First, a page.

Wednesday, September 7, 2011

Recipe: Homemade Sarsaparilla Soda from Scratch

Ever wondered what a "sarsaparilla" is while watching classic cartoons/westerns?
Well, I wanted to know myself. I did manage to try one from a local grocery store(which I will review in the future), but I wasn't satisfied. Why? It tasted too much like root beer to me, and so i decided to make my own Sarsaparilla without using the same ingredients that would be used for root beer(sassafras, licorice root, anise, cinnamon, nutmeg, wintergreen, clove, etc.).
It turned out really well, and this, along with my cream soda, has been my tastiest soda to date.
It's a short list of ingredients, and I'm finding with certain things this is best.

3 tbsp. Sarsaparilla(about 1 oz.)
1x 6 in. Vanilla bean-cut into many small segments
3 Cardamom seed pods
2 cups of sugar
1 tbsp. honey
1/8 tsp. Ale Yeast
1 gallon of water.

Bring 1/2 gallon of water to a boil in a stock pot with Sarsaparilla, vanilla bean and cardamom.
Let simmer about 20 minutes. Stir in the honey, and then remove from heat. Let steep another 20 minutes, covered. Stir in 2 cups of sugar until dissolved, then add 1/2 gallon of water to the brew. Let cool to 90 degrees.
Scoop about a little bit of brew water out into a small glass or coffee mug, add yeast and let sit for 5-10 minutes.
While letting the yeast get to work, strain the brew into another vessel. Add yeast, stir well, and bottle.
Remember to stir your brew as you bottle to ensure the most even distribution of yeast.
Bottle and let sit for about 36 hours(more time for cooler climates, less time for hotter climates).

The resulting brew was sweet, herbal, slightly spiced(from the cardamom), and very refreshing.
My daughters enjoyed the soda quite a bit, and a friend's children also each drank a bottle with no complaints. I didn't strain my batch incredibly well, so I got a few swigs that resulted in root pieces in the mouth, but it's not unlike getting some "tea shake" in your mouth if you're a loose-leaf tea brewer.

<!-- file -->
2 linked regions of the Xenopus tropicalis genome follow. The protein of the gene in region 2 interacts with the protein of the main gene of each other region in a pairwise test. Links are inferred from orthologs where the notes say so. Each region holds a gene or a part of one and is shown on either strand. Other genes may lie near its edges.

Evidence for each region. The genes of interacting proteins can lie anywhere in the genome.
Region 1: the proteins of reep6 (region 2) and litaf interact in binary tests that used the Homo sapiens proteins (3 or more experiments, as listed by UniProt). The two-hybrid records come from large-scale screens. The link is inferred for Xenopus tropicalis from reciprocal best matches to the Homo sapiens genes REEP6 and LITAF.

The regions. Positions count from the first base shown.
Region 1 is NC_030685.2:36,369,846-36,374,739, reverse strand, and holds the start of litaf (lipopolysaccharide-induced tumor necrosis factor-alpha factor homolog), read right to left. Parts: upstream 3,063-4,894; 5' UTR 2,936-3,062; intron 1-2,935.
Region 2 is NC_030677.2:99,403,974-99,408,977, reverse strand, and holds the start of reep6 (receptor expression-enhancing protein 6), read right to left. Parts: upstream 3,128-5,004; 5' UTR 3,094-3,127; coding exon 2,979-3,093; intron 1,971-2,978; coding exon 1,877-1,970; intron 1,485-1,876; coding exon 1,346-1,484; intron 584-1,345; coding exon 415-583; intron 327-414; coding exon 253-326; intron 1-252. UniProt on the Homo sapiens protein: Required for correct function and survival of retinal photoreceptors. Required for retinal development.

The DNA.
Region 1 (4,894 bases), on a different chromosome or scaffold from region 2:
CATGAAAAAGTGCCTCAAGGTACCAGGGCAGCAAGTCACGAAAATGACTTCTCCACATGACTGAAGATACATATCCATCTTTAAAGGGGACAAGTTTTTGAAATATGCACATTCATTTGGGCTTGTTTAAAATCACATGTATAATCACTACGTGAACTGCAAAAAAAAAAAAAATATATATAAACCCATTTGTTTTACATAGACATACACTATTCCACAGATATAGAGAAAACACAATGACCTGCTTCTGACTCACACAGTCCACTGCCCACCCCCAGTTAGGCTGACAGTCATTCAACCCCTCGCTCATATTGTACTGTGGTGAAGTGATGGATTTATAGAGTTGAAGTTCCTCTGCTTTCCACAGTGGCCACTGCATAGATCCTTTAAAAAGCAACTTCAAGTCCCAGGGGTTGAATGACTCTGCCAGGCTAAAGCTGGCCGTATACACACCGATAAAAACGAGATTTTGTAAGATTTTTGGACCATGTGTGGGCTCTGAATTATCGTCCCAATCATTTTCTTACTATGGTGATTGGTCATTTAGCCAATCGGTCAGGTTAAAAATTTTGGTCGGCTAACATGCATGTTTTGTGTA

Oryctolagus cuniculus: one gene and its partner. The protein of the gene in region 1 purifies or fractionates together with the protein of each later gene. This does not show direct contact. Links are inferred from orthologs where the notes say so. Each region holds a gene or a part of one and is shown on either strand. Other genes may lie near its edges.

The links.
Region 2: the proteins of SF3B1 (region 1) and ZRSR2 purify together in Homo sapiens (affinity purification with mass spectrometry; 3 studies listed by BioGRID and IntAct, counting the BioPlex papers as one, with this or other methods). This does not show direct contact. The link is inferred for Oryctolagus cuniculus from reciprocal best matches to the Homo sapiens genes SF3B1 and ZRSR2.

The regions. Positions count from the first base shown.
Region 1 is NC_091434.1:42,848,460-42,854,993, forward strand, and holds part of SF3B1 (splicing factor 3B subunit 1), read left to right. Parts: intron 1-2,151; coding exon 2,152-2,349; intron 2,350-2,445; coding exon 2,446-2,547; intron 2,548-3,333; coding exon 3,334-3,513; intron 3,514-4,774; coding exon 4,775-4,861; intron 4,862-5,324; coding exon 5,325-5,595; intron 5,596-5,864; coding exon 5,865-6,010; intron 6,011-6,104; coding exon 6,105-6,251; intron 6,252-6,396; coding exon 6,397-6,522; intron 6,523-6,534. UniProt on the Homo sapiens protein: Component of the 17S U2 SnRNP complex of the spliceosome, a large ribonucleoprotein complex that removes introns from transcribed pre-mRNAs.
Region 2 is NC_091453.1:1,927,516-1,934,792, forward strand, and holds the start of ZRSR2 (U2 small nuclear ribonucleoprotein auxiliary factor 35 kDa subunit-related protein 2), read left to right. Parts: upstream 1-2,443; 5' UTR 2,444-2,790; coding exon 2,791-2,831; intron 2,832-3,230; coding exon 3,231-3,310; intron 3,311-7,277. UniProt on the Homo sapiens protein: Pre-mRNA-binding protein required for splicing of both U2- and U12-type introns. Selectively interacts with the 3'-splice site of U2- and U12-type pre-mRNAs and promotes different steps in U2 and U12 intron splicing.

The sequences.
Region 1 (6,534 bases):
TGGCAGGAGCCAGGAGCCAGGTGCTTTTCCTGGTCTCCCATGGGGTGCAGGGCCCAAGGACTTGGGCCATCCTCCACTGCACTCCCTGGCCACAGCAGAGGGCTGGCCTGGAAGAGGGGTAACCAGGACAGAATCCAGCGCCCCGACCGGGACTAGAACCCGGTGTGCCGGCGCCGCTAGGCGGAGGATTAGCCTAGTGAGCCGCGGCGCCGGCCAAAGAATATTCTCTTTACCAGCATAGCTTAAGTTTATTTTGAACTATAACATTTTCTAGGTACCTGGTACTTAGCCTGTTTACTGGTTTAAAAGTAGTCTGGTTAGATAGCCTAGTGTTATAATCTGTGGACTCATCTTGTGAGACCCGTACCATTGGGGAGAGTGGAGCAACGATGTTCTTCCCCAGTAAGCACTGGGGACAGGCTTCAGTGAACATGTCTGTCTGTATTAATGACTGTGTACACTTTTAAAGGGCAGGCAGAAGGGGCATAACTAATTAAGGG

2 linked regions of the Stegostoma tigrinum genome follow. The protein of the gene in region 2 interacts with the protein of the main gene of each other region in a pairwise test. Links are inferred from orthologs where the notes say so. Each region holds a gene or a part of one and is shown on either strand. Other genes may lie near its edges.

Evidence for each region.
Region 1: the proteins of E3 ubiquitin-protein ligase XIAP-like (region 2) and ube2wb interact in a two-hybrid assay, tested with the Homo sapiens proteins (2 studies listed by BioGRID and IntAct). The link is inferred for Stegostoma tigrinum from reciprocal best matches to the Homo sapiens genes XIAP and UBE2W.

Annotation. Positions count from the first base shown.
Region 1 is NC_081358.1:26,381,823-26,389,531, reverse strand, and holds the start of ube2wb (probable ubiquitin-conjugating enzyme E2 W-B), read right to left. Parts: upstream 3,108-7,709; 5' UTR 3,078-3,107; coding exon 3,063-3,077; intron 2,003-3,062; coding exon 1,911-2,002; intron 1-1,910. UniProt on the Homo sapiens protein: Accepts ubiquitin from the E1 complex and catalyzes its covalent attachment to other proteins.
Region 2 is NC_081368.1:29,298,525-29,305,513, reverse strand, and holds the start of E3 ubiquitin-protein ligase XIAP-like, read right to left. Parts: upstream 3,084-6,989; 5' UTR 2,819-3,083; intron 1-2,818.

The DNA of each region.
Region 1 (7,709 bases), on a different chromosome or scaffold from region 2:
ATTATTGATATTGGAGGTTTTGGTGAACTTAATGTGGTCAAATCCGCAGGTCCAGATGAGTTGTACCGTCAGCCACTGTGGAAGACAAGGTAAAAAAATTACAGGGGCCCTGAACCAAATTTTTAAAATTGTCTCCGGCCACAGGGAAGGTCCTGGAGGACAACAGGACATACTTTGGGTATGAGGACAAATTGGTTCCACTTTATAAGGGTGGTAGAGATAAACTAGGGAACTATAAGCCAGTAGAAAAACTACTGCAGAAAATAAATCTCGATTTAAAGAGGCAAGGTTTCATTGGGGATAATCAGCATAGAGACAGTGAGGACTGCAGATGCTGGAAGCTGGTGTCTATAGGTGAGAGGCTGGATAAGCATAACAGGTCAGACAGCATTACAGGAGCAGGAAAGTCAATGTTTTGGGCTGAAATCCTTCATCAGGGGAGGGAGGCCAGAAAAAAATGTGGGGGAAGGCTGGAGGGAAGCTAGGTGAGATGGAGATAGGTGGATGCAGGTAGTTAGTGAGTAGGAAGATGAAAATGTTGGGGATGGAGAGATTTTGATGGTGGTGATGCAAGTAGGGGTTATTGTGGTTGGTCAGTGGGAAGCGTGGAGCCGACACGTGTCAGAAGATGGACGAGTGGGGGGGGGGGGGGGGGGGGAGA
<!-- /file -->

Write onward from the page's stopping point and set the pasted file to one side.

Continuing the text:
Sarsaparilla is entirely different than any root beer you've ever had before, and making it for yourself will allow you to experience it as an entirely new entity separate from it's more popular cousin.
Cheers!
Cheers!

16 comments:

  1. Did you use Green Cardamom seed pods like for tea, or black ones normally reserved for seasoning?

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  2. sarsaparille extract or root and bark

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    Replies
    1. root and bark-dried and chopped-obtained from my local tea supply store.

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  3. This comment has been removed by the author.

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  4. should this be refrigerated, does it go bad? and are glass bottles recommended or should i use something more flexible?

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    1. It needs to be refrigerated after the carbonation is right, which can be up to a week or more depending on temp, and it will probably go bad after a month, but it probably won't last that long anyways. :-)